Naturopathic doctors not solution to primary care crisis: Doctors, health experts – Canada News

Vancouver naturopathic doctor Vanessa Lindsay has been treating a patient’s high blood pressure for a long time through nutrition and exercise.

“She’s lost weight. She’s stronger. She’s eating well. She’s hydrated. She’s sleeping better,” Lindsay said.

But the patient is still on two blood pressure medications, and since naturopathic doctors in British Columbia can prescribe medications, Lindsay works with her patient on those as well.

“I can support you in monitoring and safely weaning one when appropriate,” said Lindsay, who is also the president of BC Naturopathic Doctors.

“So using complementary care when appropriate, but also integrating these conventional tools when necessary.”

British Columbia, along with the Northwest Territories, has the most extensive scope of practice for naturopathic doctors in Canada, including the ability to prescribe medications and be certified to administer vaccines.

The Canadian Association of Naturopathic Physicians wants the same scope of practice to be allowed for similarly trained professionals across the country, said executive director Shawn O’Reilly.

He touted a four-year training program that he said includes science and distinguishes “naturopathic doctors” from unregulated practitioners who call themselves naturopaths without any standardized training.

Amid the shortage of family doctors in Canada, many naturopathic doctors are positioning themselves as a solution, arguing that they are trained to be a patient’s primary care provider.

This is raising alarm among doctors and health experts who say they are not equipped to be a patient’s primary source of medical care.

“We have to be very careful,” said Dr. Michelle Cohen, an assistant professor of medicine at Queen’s University and a physician at Lakeview Family Health Team in Brighton, Ont.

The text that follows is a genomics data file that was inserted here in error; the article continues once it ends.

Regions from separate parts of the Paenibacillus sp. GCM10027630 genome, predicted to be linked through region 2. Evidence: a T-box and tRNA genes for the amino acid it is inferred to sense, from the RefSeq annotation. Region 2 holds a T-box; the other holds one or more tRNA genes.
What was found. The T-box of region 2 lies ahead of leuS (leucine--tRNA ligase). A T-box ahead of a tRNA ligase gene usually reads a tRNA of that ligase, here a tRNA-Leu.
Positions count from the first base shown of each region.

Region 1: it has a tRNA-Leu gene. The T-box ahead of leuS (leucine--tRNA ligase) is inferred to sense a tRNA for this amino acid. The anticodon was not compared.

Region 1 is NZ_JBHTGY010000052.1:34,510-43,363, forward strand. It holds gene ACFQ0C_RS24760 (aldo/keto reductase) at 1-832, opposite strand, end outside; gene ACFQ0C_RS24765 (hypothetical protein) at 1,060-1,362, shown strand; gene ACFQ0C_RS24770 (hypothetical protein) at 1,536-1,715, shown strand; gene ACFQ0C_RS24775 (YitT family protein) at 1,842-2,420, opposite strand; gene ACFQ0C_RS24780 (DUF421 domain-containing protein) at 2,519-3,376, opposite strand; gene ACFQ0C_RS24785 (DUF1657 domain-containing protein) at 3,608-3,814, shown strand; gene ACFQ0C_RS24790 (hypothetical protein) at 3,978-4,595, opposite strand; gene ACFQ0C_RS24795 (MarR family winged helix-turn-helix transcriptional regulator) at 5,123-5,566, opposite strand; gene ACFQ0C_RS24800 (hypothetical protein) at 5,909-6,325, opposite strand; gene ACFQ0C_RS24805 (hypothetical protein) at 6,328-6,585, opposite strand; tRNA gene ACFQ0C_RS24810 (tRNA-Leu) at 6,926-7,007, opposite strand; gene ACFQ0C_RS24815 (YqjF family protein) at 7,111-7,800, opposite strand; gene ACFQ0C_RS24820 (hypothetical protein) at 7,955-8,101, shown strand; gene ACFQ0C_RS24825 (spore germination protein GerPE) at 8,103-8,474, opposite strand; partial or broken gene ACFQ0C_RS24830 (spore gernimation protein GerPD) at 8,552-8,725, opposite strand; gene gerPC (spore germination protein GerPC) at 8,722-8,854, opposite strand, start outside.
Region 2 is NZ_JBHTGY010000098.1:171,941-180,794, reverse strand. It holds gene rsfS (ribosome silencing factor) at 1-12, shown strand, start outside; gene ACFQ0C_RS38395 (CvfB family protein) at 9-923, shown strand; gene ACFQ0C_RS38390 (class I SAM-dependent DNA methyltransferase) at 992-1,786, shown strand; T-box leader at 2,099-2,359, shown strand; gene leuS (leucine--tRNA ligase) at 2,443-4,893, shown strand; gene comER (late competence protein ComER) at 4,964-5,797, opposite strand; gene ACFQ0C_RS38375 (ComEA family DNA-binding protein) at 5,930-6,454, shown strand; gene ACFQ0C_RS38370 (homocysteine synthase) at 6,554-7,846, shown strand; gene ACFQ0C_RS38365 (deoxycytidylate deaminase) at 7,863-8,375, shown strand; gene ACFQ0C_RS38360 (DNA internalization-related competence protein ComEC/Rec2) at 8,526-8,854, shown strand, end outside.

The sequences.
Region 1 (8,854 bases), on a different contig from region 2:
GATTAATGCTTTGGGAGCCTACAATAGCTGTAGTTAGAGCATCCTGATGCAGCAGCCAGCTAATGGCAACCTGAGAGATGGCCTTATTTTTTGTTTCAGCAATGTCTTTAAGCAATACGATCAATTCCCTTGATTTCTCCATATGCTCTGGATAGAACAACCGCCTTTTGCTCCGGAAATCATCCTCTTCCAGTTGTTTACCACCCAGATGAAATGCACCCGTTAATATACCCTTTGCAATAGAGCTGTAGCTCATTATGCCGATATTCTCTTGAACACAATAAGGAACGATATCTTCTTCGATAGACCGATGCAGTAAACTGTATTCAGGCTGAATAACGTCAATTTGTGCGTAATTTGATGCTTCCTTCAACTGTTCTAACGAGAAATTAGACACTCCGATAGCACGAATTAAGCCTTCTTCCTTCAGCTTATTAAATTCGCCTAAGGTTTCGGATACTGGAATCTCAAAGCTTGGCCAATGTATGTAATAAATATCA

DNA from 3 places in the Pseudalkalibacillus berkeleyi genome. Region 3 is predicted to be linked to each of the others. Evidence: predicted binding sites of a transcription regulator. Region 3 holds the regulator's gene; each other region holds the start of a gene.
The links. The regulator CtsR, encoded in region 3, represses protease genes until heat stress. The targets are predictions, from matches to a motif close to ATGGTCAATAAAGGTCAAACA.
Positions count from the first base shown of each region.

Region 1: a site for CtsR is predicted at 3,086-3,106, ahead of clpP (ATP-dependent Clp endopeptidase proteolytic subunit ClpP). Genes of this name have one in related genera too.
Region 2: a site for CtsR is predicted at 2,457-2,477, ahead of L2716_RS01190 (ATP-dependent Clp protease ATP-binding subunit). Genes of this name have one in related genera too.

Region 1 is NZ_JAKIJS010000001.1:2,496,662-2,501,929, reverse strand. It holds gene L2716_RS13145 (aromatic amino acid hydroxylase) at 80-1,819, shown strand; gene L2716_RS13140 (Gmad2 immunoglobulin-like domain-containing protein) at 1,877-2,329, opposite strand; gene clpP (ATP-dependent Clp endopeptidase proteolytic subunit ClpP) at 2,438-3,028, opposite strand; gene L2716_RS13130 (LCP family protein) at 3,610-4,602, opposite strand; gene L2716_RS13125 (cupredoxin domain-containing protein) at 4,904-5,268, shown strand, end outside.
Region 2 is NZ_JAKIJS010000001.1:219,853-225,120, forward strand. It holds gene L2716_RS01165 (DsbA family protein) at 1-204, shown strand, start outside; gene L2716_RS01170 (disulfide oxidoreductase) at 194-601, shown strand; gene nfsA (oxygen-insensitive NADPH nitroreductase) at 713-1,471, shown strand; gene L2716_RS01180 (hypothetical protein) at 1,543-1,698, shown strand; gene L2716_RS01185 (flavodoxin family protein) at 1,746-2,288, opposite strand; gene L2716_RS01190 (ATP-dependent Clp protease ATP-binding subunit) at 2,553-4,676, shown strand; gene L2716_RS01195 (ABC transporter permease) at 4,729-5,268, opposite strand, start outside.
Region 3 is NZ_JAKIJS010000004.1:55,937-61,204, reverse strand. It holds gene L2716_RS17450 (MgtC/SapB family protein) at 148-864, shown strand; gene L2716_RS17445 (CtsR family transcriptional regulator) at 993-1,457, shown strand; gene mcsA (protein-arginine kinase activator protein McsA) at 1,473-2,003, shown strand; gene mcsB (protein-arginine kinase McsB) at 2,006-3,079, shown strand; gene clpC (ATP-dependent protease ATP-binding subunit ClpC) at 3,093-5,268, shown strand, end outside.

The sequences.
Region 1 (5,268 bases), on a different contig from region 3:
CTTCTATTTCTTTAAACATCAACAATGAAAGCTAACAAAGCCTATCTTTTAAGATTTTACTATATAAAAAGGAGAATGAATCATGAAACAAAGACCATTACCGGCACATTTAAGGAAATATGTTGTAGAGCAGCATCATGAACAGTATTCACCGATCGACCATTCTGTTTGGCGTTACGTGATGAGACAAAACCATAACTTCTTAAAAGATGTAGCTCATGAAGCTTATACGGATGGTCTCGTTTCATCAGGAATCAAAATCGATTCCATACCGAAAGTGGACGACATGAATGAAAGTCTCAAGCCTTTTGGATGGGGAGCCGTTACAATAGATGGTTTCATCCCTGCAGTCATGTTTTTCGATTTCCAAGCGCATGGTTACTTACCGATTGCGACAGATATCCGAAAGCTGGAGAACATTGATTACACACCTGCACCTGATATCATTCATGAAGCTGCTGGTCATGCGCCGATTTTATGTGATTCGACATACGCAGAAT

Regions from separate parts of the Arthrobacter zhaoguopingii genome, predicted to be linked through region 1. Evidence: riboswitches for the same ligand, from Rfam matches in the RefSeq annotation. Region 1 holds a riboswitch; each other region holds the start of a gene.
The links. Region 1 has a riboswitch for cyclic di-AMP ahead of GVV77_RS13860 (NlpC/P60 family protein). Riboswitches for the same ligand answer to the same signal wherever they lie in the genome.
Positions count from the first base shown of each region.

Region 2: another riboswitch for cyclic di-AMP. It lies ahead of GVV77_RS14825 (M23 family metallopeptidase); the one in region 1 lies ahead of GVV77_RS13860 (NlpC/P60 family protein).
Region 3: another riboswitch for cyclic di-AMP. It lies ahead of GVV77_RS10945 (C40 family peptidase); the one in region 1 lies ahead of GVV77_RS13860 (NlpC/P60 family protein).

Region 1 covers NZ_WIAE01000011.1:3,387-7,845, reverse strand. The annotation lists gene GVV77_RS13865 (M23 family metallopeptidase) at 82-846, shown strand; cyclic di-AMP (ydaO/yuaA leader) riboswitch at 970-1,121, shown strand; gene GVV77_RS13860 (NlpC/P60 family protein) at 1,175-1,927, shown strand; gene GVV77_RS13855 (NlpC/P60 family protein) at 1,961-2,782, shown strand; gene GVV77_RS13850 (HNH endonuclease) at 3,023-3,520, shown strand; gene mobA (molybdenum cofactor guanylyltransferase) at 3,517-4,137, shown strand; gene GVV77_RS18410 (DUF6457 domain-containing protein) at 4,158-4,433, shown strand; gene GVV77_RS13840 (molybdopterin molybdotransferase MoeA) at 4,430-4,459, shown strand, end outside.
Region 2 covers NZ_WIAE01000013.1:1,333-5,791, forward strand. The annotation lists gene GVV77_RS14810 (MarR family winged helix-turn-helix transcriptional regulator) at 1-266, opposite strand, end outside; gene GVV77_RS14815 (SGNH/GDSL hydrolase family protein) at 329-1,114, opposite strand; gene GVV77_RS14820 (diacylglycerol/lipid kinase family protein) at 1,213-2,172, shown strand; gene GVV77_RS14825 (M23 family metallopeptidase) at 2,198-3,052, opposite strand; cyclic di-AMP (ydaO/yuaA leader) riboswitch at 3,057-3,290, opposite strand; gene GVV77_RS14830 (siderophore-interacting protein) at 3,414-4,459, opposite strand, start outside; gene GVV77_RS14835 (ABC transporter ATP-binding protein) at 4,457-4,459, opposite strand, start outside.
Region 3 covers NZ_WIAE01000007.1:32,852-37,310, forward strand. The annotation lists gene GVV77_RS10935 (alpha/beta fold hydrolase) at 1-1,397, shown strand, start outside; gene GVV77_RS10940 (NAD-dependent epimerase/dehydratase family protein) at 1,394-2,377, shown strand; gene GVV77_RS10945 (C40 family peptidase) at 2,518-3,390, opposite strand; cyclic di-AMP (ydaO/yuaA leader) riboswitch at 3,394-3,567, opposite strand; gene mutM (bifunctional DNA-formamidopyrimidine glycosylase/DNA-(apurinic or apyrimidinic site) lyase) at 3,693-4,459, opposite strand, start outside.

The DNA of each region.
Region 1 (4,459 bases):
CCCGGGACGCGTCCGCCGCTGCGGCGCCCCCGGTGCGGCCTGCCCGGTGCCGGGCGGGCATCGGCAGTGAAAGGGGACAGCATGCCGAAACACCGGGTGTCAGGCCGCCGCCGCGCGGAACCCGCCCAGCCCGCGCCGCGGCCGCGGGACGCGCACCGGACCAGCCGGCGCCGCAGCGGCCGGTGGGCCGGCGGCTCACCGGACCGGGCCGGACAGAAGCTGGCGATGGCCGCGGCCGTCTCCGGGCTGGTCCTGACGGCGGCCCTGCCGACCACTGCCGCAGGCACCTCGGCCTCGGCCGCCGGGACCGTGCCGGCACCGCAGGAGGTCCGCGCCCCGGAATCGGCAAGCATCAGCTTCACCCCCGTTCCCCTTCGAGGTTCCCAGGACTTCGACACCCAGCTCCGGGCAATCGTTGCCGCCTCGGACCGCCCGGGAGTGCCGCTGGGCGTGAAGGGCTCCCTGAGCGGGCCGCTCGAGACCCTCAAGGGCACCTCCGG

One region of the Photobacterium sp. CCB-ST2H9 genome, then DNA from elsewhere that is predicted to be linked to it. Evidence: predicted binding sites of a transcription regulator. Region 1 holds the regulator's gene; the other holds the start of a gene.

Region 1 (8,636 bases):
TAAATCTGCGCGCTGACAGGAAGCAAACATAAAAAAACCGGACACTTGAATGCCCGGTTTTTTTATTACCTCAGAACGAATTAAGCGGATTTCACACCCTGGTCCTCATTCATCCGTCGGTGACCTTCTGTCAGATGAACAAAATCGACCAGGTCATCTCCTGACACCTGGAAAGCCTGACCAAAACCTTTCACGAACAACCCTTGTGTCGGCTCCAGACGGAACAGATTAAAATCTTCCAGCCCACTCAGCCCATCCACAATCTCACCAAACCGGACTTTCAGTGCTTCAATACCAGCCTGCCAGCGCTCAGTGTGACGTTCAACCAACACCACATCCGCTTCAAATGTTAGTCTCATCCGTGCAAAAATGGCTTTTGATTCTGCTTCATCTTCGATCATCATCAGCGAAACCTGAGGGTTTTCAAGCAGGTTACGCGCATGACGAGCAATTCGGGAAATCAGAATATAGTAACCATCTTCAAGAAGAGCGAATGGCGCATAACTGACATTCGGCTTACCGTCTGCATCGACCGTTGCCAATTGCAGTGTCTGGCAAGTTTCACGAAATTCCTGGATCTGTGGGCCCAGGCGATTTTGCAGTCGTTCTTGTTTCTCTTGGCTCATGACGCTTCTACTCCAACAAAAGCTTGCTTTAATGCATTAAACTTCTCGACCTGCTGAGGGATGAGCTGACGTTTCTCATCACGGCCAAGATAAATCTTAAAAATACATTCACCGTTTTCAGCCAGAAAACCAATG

“When it comes to naturopathic physicians, my concern is that many of them, and some of their organizations as well, will present them as a different form of family physician,” Cohen said.

“They’re not,” he said.

They’re learning a little bit of anatomy and a little bit of physiology, but there’s a lot they’re not doing.”

To become a naturopathic doctor in Canada, students must have a bachelor’s degree and then complete four years of training at the Canadian College of Naturopathic Medicine. That training involves “biomedical and clinical sciences,” including pharmacology and learning about immunization, O’Reilly said.

“It’s really the philosophy and approach that naturopathic doctors take with their patients that sets them apart from other health professionals,” O’Reilly said.

“Their approach is to look at the whole person. So not just their physical aspects, but the mental, emotional, social, environmental (factors),” he said.

“They also really focus on educating their patients about things like lifestyle and diet.”

Naturopathic doctors are regulated in British Columbia, Alberta, Saskatchewan, Manitoba, Ontario and the Northwest Territories, O’Reilly said, and are in the process of being regulated in Nova Scotia.

O’Reilly said that in some provinces, many people who call themselves “naturopaths” are unqualified and unregulated. These professionals give the profession a bad name and are the most likely to be anti-vaccine, he said.

But Cohen questioned any notion that naturopathic doctors, even those who come through college, can be considered a type of family doctor.

“They have a completely different type of training and follow a different path.”

Cohen said he has studied the training of naturopathic doctors “very thoroughly” and found that neither the curriculum nor the clinical practice requirements equip them to diagnose and treat serious illnesses.

Although naturopathic doctors argue that they do a four-year program like a doctor does, “the way they present it is misleading,” he said.